The New Digital Divide, Sojourners Magazine

Religion / Web/Tech

Andrew Sears charges in a new article that the online Christian world is becoming just as segregated and divided as the real world – at least in terms of which type of Christians other Christians will associate with online.

There are websites for liberal Christians with full networks of links and websites for conservative Christians, with separate and mostly orthogonal sets of links. Comments are made only within the appropriate network, and each network creates it’s own in-crowd jargon.

Sears writes:

“[A]s more people get online, they are encountering another type of digital divide: the online segregation of Christians. As Martin Luther King Jr. famously said, ‘Eleven o’clock Sunday morning is the most segregated hour in America.’ Most Christians are friends with and worship largely with people of their own racial background. We are segregated not only by race, but also by social class and income. As a result of injustice, the average income and wealth of African-American and Latino Christians are lower than that of white Christians.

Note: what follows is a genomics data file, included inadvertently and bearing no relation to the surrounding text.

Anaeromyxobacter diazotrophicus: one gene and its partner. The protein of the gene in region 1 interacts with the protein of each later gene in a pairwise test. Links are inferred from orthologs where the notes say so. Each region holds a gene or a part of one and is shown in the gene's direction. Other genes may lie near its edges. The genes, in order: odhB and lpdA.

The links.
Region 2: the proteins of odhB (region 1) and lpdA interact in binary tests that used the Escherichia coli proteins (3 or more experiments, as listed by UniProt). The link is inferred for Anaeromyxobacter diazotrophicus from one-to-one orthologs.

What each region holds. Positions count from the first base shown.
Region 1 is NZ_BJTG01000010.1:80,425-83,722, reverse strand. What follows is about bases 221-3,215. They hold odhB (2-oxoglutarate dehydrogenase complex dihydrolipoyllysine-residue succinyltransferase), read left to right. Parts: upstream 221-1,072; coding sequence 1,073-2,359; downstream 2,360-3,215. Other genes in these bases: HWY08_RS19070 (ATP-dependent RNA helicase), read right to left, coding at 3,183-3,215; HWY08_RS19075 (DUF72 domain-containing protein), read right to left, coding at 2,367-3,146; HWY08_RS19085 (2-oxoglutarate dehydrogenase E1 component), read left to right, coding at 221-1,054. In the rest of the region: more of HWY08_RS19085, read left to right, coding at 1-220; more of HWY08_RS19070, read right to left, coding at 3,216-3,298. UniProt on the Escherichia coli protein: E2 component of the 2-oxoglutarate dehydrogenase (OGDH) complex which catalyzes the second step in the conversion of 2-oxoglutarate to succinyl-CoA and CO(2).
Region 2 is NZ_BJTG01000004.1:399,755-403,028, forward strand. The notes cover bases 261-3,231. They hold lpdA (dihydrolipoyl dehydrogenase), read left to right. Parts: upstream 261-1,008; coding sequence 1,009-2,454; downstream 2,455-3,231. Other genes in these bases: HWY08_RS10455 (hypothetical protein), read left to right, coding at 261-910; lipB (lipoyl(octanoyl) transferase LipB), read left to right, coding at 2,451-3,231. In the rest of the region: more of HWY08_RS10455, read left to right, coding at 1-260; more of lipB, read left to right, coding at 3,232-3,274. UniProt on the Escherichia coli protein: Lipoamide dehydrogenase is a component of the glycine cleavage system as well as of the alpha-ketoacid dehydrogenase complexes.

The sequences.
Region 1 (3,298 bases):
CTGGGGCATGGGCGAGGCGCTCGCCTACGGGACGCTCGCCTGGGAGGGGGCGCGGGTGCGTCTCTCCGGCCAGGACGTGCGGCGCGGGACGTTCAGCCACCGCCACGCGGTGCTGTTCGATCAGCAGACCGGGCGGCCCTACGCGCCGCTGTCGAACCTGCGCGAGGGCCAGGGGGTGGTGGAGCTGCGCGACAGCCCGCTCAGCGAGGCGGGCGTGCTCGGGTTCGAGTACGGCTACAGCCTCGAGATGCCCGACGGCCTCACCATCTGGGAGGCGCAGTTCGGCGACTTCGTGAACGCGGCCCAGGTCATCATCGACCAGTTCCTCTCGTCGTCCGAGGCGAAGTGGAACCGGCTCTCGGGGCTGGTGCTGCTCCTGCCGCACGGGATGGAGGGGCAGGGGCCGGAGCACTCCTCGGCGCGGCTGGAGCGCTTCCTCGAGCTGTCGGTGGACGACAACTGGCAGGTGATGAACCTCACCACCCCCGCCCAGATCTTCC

As the recent book Divided by Faith points out, the segregation of the church results in a separation between rich and poor communities, which in turn perpetuates injustice. For example, a church member in a very re sourced church who is looking for a job may get 10 referrals from friends in the church, whereas someone in a church where half of the attendees are unemployed might not get any referrals.